The “law of the case” doctrine provides that a decision of a court of last resort on a question of law will govern a case throughout its subsequent stages. Hudson v. Wakefield, 711 S.W.2d 628, 630 (Tex. 1986). The Jackson II court correctly noted that a conclusion reached by an intermediate appellate court does not bar reconsideration of the initial conclusion in a subsequent appeal, and the decision to revisit the conclusion is left to the discretion of the court under the particular circumstances of each case. 135 S.W.3d at 896 (citing Briscoe v. Goodmark Corp., 102 S.W.3d 714, 716 (Tex. 2003)). But the “law of the case” doctrine in no way prevents this Court from considering legal questions that are properly before us for the first time. We are not bound by the Jackson I court’s construction of Section 143.134(h), since the City’s interlocutory petition for review to this Court was properly dismissed and the City’s challenge to the court of appeals’ construction of Section 143.134(h) is now before us for the first time. Cf. Trevino v. Turcotte, 564 S.W.2d 682, 685 (Tex. 1978) (holding that a court of appeals’ conclusion was not binding under the “law of the case” doctrine when the petitioner’s first writ of error was denied by this Court “writ refused, no reversible error”).

We now turn to the Section 143.134(h) penalty provision and the parties’ arguments.

C. Section 143.134(h)

Section 143.134(h) of the Local Government Code provides as follows:

 

If the decision of the commission under Section 143.131 or the decision of a hearing examiner under Section 143.129 that has become final is favorable to a fire fighter, the department head shall implement the relief granted to the fire fighter not later than the 10th day after the date on which the decision was issued. If the department head intentionally fails to implement the relief within the 10-day period, the municipality shall pay the fire fighter $1,000 for each day after the 10-day period that the decision is not yet implemented.

 

Id. ' 143.134(h) (emphasis added).

Our primary objective when construing a statute is to ascertain and give effect to the Legislature’s intent. See McIntyre v. Ramirez, 109 S.W.3d 741, 745 (Tex. 2003). In discerning that intent, we begin with the “‘plain and common meaning of the statute’s words.’” Id. (quoting State Dep’t of Highways & Pub. Transp. v. Gonzalez, 82 S.W.3d 322, 327 (Tex. 2002)). When the statutory language is unambiguous, we must apply the statute as written. See RepublicBank Dallas, N.A. v. Interkal, Inc., 691 S.W.2d 605, 607 (Tex. 1985). Moreover, we have consistently held that penal statutes should be strictly construed. See, e.g., Brown v. De La Cruz, 156 S.W.3d 560, 565 (Tex. 2004). We have similarly construed statutes waiving sovereign and governmental immunity. See, e.g., Wichita Falls State Hosp. v. Taylor, 106 S.W.3d 692, 696 (Tex. 2003); see also Tex. Gov’t Code ' 311.034 (“[A] statute shall not be construed as a waiver of sovereign immunity unless the waiver is effected by clear and unambiguous language.”). With these standards in mind, we begin by examining the text of Section 143.134(h).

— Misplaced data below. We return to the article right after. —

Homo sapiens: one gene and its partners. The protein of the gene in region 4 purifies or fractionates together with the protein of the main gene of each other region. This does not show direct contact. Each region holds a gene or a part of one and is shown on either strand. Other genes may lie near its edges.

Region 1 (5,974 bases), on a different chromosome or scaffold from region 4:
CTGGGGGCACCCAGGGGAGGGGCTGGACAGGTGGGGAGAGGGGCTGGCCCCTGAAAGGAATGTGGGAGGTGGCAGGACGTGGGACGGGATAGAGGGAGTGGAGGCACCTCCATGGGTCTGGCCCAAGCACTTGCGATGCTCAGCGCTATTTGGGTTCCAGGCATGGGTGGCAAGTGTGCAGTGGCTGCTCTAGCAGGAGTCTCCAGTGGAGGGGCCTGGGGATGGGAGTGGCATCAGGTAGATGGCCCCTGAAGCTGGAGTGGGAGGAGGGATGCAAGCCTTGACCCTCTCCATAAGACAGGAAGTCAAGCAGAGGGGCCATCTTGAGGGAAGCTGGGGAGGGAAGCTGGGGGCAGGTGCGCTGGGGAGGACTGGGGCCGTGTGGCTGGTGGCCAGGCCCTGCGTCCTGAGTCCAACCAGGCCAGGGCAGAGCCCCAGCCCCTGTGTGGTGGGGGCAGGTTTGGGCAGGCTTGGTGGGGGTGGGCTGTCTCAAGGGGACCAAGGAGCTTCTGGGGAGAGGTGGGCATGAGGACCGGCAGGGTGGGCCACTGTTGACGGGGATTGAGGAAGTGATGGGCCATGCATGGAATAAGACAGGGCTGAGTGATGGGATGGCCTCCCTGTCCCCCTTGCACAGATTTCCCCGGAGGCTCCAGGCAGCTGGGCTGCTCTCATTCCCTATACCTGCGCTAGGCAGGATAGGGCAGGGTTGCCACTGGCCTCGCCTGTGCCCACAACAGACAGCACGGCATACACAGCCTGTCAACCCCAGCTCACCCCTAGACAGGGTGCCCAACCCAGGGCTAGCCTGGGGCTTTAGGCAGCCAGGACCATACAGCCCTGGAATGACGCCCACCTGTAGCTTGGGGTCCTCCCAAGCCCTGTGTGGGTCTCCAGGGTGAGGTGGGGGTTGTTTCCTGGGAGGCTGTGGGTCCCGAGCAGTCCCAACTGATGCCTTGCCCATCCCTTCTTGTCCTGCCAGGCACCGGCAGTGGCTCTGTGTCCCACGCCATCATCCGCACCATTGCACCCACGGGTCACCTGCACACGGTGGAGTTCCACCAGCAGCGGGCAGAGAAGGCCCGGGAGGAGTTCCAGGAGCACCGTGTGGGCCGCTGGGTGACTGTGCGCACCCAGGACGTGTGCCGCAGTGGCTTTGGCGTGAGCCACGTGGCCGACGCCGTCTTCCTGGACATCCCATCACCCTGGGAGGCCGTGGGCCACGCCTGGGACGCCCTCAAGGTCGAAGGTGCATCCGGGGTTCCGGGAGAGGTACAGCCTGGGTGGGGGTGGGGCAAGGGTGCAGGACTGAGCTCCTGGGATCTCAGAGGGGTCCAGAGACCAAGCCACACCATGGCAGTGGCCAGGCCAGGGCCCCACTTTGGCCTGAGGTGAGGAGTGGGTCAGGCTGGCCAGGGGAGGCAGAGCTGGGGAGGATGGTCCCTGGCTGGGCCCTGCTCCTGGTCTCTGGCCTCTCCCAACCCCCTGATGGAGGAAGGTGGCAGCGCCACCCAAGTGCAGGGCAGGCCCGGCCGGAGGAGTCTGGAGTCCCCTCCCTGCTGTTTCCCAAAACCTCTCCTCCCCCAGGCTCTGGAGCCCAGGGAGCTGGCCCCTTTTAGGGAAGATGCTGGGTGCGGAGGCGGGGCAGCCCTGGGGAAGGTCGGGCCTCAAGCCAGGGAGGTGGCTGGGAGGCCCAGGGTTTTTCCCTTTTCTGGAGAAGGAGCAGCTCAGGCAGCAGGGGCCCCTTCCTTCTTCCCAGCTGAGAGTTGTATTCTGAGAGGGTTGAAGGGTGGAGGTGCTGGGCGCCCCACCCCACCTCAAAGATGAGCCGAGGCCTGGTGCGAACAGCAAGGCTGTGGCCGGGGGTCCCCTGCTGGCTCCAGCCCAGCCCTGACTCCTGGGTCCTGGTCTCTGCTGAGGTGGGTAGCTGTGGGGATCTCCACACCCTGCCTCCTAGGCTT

The City argues that Section 143.134(h), by its plain terms, does not extend to a grievance examiner’s recommendation under Section 143.130. At no time, the City contends, did the grievance examiner’s recommendation concerning Jackson’s Step II appeal ever become a final Commission decision under Section 143.131, or a decision by an independent hearing examiner under Section 143.129, as the penalty provision unambiguously requires. Had the Legislature intended the statutory penalty to apply to mere recommendations, the City argues, it could have easily included them in the statutory language with unmistakable clarity. Since it did not, the City maintains, this Court must apply the provision as written.  

Jackson responds with a plain-language argument of his own, claiming that the reference in Section 143.134(h) to decisions by a “hearing examiner under Section 143.129” encompasses recommendations proposed by both grievance examiners and independent hearing examiners. Jackson notes that neither type of examiner is appointed under Section 143.129. Rather, independent third party hearing examiners and grievance examiners are authorized under Sections 143.057 and 143.130, respectively.[3] Thus, Jackson contends, the penalty provision’s reference to a “hearing examiner under Section 143.129" extends to both types of decisionmakers, since it is that section that provides fire fighters the option to choose one or the other when appealing a Step II proposed solution. According to Jackson, had the Legislature intended the reference to “hearing examiners under Section 143.129” to apply solely to independent hearing examiners, which are appointed under Section 143.057, the Legislature would have logically referenced that section instead of Section 143.129 to avoid any ambiguity in the penalty provision’s application.

We believe the statutory grievance procedure’s language and structure contradict Jackson’s argument and support the City’s interpretation of the penalty provision. As we have said, the Code provides a fire fighter like Jackson the choice of appealing a Step II proposed solution to a grievance examiner or an independent third party hearing examiner. See Tex. Loc. Gov’t Code ' 143.129(d). There are significant consequences associated with that choice, and each track has perceived advantages and disadvantages. For example, a grievance examiner’s Step III recommendation for solution is subject to further appeal to the Commission, absent which it is deemed accepted by the parties. Id. '' 143.130(e), 143.131(a)-(c). A fire fighter who appeals to the Commission and is not satisfied with its decision may file a petition in district court to set aside the Commission’s decision and proceed by trial de novo. Id. ' 143.015(a)-(b). In contrast, an independent hearing examiner’s decision is “final and binding on all parties,” id. ' 143.057(c), and any further review of the decision through an appeal to the district court is severely circumscribed. See id. ' 143.057(j) (“A district court may hear an appeal of a hearing examiner’s award only on the grounds that the arbitration panel was without jurisdiction or exceeded its jurisdiction or that the order was procured by fraud, collusion, or other unlawful means.”).